May 3, 2017 / 1:57 PM / 5 months ago

MIDEAST STOCKS-Saudi drops with oil; no boost from prince's interview

* Saudi deputy crown prince outlines economic policies

* But gives few details on expenditure, time frame

* Advanced Petrochemical sags on Q1 earnings

* Dubai-listed GFH pulls back despite strong Q1

* Qatar’s Ooredoo slips; fresh competition in Oman

By Celine Aswad

DUBAI, May 3 (Reuters) - Saudi Arabian stocks fell on Wednesday after oil prices slipped, while an interview by the top economic policy official, Deputy Crown Prince Mohammed bin Salman, did little to boost sentiment. Other regional bourses were mixed in quiet trade.

Advanced Petrochemical dropped 2.5 percent after the polypropylene maker posted first-quarter net income of 124 million riyals ($33.1 million), down 12.9 percent from a year ago and below NCB Capital’s prediction of 149 million riyals.

Other petrochemical makers were also weak after Brent crude slipped below $51 a barrel overnight to its lowest close this year. Riyadh’s stock index lost 0.6 percent in modest trading volume.

The prince said the government would focus on investing in the mining sector, developing the weapons industry, supporting growth of an auto industry and improving the kingdom’s logistics, both sea and air.

He also said authorities would announce a programme to address Saudi Arabia’s shortage of private housing in the third quarter of this year. But he did not give a time frame or expected expenditure on those projects.

Among companies that could benefit from the government’s industrial investment, Emaar the Economic City edged up 0.3 percent, extending the previous session’s 4.6 percent gain, but Saudi Automotive Services gave back most of Tuesday’s rise and fell 2.9 percent.

Saudi Mining Co (Ma‘aden) the only listed company directly involved in mining, edged up 0.5 percent. National Metal Manufacturing and Casting rose 0.7 percent.

Small ground freight and logistics company Batic Investments and Logistics added 1.4 percent in active trade.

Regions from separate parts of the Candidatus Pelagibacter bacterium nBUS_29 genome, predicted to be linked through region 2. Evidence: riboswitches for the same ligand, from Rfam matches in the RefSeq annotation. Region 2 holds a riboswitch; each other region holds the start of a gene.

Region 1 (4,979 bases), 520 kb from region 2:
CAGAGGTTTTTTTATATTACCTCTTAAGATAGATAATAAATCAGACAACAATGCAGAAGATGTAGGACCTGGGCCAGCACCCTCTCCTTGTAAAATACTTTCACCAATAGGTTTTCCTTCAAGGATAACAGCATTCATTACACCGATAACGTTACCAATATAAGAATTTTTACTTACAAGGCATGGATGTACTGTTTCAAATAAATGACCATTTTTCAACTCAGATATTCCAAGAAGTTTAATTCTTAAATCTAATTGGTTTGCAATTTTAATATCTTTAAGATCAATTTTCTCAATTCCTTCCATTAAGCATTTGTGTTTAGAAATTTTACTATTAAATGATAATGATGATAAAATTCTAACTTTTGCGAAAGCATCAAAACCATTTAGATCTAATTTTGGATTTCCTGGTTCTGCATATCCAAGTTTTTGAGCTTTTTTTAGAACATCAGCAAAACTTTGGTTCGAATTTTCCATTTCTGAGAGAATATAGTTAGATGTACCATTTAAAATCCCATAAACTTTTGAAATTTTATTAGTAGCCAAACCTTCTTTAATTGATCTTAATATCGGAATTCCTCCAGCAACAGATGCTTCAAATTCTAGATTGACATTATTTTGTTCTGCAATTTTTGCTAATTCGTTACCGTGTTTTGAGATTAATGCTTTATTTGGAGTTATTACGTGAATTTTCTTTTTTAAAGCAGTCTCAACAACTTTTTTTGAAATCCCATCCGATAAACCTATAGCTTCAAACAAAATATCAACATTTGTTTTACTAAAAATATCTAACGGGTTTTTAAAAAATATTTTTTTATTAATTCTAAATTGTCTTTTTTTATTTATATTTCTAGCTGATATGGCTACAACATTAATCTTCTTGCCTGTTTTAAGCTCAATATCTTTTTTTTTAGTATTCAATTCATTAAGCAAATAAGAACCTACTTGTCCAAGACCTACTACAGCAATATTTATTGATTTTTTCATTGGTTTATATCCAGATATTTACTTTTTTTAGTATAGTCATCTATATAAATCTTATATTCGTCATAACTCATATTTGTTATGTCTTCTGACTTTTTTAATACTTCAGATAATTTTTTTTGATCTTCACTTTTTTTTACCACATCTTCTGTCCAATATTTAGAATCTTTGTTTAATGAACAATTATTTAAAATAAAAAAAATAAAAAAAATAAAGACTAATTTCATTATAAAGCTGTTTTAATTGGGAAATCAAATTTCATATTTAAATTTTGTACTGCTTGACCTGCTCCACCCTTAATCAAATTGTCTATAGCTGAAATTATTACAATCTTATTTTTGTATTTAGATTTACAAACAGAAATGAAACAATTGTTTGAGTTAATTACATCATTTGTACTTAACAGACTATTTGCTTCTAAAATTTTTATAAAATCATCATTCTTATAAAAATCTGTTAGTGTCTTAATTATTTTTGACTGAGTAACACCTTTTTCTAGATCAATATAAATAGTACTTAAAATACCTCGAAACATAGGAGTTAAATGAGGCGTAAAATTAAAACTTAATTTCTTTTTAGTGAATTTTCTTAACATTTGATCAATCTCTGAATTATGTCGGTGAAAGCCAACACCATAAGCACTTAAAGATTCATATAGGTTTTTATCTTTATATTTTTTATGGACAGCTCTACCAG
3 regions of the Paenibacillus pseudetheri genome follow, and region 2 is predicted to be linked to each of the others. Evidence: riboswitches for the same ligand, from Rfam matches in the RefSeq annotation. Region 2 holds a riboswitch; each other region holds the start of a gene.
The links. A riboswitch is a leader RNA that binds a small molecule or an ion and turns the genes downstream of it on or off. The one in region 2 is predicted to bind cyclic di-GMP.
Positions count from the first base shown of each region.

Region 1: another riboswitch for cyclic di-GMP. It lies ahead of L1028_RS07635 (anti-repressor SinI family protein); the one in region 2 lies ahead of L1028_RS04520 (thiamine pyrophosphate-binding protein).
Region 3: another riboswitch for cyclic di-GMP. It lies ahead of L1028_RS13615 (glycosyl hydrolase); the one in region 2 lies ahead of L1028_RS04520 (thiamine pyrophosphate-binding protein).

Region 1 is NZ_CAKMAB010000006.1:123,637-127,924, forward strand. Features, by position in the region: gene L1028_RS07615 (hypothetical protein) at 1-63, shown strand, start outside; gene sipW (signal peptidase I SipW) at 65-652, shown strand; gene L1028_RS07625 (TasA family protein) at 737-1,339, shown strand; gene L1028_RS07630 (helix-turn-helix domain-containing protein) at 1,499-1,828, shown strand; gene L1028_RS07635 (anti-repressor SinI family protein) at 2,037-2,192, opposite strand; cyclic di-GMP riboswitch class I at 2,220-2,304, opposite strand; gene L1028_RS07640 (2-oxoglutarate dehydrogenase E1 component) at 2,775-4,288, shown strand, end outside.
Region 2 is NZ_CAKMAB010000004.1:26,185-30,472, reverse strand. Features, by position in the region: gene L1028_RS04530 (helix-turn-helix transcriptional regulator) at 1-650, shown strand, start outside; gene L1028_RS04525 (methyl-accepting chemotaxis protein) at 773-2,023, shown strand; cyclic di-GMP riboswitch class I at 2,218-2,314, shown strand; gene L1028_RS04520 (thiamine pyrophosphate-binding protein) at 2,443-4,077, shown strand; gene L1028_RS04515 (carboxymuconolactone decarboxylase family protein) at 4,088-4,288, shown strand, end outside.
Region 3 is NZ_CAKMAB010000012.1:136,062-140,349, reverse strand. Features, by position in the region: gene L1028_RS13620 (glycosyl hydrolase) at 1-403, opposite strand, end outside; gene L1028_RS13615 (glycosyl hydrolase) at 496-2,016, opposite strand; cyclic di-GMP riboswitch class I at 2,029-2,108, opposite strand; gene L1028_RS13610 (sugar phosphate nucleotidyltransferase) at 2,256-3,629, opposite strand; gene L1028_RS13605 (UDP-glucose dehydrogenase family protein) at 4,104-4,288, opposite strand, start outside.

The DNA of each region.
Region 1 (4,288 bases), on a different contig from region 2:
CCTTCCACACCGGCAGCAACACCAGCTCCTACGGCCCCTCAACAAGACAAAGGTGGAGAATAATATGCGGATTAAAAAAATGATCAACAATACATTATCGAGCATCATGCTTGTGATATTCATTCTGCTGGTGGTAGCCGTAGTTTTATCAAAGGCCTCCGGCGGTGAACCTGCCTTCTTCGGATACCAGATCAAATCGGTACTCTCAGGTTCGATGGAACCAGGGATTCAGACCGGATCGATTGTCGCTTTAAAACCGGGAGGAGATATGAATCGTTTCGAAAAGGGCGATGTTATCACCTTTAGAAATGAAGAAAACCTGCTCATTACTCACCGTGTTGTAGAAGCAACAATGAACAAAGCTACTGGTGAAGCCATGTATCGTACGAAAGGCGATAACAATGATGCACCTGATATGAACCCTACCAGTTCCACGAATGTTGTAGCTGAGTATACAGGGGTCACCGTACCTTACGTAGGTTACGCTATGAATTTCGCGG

Elsewhere, Dubai’s index edged down 0.5 percent as Bahraini investment firm GFH Financial slumped 8.9 percent. The company reported quarterly net income attributable to shareholders of $31.91 million, up from $6.06 million a year earlier, but the stock had already risen sharply over the past week in anticipation of strong earnings.

Twenty-two other shares declined in Dubai, including builder Arabtec, which fell 2.4 percent.

In Abu Dhabi, the index rose 0.6 percent as the largest listed lender, First Abu Dhabi Bank, climbed 1.4 percent.

QATAR‘S OOREDOO

Qatar’s index lost 0.4 percent to a five-month low as telecommunications operator Ooredoo dropped 2.3 percent. Its Omani unit looks set to face fresh competition after Abu Dhabi’s Etisalat joined Saudi Telecom and Kuwait’s Zain Group in bidding for Oman’s third mobile licence.

Kunal Damle, senior institutional sales broker at SICO Bahrain, said all the bidders had a strong cash position and would not need to raise debt to operate in Oman. He believes Saudi Telecom and Zain stand the best chances of winning.

“From a consumer’s standpoint, Oman would be better off with the product offering from STC’s VIVA brand. However, the decision may hinge on the fact that Kuwait is a big investor in the sultanate,” Damle added.

At present, Oman Telecommunication and Ooredoo Oman both have equal market shares of around 41 percent. Omantel was flat on Wednesday while Ooredoo Oman lost 0.4 percent.

The Egyptian index added 0.6 percent in thin trade with declining stocks in the broad market outnumbering gainers by 93 to 71.

WEDNESDAY‘S HIGHLIGHTS

SAUDI ARABIA

* The index fell 0.6 percent to 6,968 points.

DUBAI

* The index lost 0.5 percent to 3,419 points.

ABU DHABI

* The index added 0.6 percent to 4,581 points.

QATAR

* The index fell 0.4 percent to 9,955 points.

EGYPT

* The index added 0.6 percent to 12,604 points.

KUWAIT

* The index gained 0.6 percent to 6,799 points.

BAHRAIN

* The index lost 0.6 percent to 1,331 points.

OMAN

* The index edged down 0.3 percent to 5,492 points.

Editing by Andrew Torchia

Our Standards:The Thomson Reuters Trust Principles.
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